Present-day strain field on the South American slab underneath the Sandwich Plate (Southern Atlantic Ocean): A kinematic model
J. L. Giner-Robles, R. Pérez-López, M. A. Rodríguez-Pascua, J. J. Martínez-Díaz, J. M. González-Casado, 2009. "Present-day strain field on the South American slab underneath the Sandwich Plate (Southern Atlantic Ocean): A kinematic model", The Origin and Evolution of the Caribbean Plate, K. H. James, M. A. Lorente, J. L. Pindell
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This work analyses the present-day principal strain orientation on the downgoing slab of the South America Plate (SAM) beneath the Sandwich Plate (SAND). The strain regime was deduced from the study of 331 earthquake focal mechanism solutions examined by fault population analysis methods. In the slab, the maximum horizontal shortening direction (ey) rotates in trend in a clockwise direction from NE in the north, to SE in the south. Based on this rotation, three different areas were defined according to the prevailing focal mechanism type: (1) the North Zone, with ey oriented N058°E and reverse and strike–slip focal mechanisms; (2) the Central Zone, with only reverse focal mechanisms and ey striking N080°E; and (3) the South Zone, with ey oriented N106°E and reverse and strike–slip focal mechanisms. The strain field in the North Zone of the SAND involves decoupling of the slab at approximately 70 km depth. In contrast, the South Zone edge slab exhibits no decoupling and it exhibits different geometry (hook-like shaped) from the North Zone. Finally, we define the dextral strike–slip component acting at the South Sandwich Fracture Zone (SSFZ), according to focal mechanism solutions and the regional tectonic configuration.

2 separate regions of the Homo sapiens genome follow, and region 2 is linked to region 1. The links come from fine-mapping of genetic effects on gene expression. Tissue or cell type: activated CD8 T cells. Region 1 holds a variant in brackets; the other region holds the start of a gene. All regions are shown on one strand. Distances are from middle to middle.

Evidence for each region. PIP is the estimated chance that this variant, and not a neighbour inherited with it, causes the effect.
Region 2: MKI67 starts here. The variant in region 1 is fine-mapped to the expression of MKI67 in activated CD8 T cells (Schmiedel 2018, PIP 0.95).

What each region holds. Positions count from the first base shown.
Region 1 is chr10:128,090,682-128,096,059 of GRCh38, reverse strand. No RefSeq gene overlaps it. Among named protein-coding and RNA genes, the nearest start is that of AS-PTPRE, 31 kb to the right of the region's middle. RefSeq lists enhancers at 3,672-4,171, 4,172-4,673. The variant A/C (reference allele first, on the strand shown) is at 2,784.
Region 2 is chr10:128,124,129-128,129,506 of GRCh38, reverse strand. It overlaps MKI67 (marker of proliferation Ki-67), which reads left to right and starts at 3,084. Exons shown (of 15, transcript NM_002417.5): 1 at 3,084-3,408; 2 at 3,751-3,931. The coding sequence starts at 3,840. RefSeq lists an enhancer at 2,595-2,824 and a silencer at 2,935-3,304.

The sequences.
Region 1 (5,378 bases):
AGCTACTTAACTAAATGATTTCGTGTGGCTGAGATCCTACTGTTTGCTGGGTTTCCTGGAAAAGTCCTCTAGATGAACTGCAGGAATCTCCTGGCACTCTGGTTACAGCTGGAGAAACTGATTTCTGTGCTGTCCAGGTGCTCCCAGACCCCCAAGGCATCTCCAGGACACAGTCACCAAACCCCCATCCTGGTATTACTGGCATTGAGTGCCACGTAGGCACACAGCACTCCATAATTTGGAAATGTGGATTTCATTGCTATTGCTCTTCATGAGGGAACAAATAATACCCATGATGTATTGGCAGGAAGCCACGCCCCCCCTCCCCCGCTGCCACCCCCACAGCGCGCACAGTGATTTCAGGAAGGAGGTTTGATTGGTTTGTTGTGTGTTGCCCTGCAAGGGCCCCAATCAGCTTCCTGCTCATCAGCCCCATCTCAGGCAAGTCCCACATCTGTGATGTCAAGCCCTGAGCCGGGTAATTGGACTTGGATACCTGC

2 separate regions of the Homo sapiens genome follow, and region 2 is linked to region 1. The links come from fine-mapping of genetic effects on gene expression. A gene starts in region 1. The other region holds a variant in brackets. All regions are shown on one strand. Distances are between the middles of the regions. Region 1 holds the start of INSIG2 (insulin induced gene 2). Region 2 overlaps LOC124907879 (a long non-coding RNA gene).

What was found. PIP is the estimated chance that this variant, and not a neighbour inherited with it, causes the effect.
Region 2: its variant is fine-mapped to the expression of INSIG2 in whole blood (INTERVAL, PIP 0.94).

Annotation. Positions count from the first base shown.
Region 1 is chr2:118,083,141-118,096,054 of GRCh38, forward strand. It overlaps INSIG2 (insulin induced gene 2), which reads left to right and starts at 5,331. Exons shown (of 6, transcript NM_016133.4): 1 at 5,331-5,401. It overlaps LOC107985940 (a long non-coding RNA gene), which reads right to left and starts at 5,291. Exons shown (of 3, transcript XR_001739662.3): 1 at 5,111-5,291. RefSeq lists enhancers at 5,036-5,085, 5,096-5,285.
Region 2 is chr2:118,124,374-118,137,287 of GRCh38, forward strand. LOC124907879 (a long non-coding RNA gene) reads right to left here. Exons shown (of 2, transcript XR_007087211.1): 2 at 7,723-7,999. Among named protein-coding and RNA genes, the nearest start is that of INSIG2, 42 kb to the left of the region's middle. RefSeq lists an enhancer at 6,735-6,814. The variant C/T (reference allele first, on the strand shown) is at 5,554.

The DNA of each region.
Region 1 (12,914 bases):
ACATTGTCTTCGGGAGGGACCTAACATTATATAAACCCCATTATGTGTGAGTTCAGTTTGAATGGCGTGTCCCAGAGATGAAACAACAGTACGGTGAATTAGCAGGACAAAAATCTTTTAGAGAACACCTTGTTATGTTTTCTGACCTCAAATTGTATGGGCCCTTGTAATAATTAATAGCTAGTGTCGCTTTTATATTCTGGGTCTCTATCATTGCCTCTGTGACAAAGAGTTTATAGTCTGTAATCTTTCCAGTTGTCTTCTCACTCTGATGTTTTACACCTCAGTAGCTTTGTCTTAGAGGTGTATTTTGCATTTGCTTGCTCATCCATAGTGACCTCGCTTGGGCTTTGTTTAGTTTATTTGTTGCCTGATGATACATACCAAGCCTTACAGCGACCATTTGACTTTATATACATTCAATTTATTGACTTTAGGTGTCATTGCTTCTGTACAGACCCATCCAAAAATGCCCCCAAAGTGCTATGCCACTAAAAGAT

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The Origin and Evolution of the Caribbean Plate
This book considers the geology between North and South America. It contributes to debate about the area's evolution, particularly that of the Caribbean. Prevailing understanding is that the Caribbean formed in the Pacific and was engulfed between the Americas as the latter drifted west. Accordingly, the Caribbean Plate comprises internal, Jurassic–Cretaceous oceanic rocks, thickened into a Cretaceous hotspot/plume plateau, with obducted ophiolites and Cretaceous–Palaeogene, subduction-related, intra-oceanic volcanic arc and metamorphosed arc/continental rocks exposed on its margins. An alternative interpretation is that the Caribbean evolved in place. It consists largely of continental crust, extended in the Triassic–Jurassic, which subsided below thick Jurassic–Cretaceous carbonate rocks and flood basalts, and Cenozoic carbonate and clastic rocks. After uplift of ‘oceanic’ and volcanic arc rocks onto (continental) margins, the interior foundered in the Middle Eocene. Papers range from regional overviews and discussions of Caribbean origins to aspects of local geology arranged in a circum-Caribbean tour and ending in the interior. They address tectonics, structure, geochronology, seismicity, igneous and metamorphic petrology, metamorphism, geochemistry, stratigraphy and palaeontology.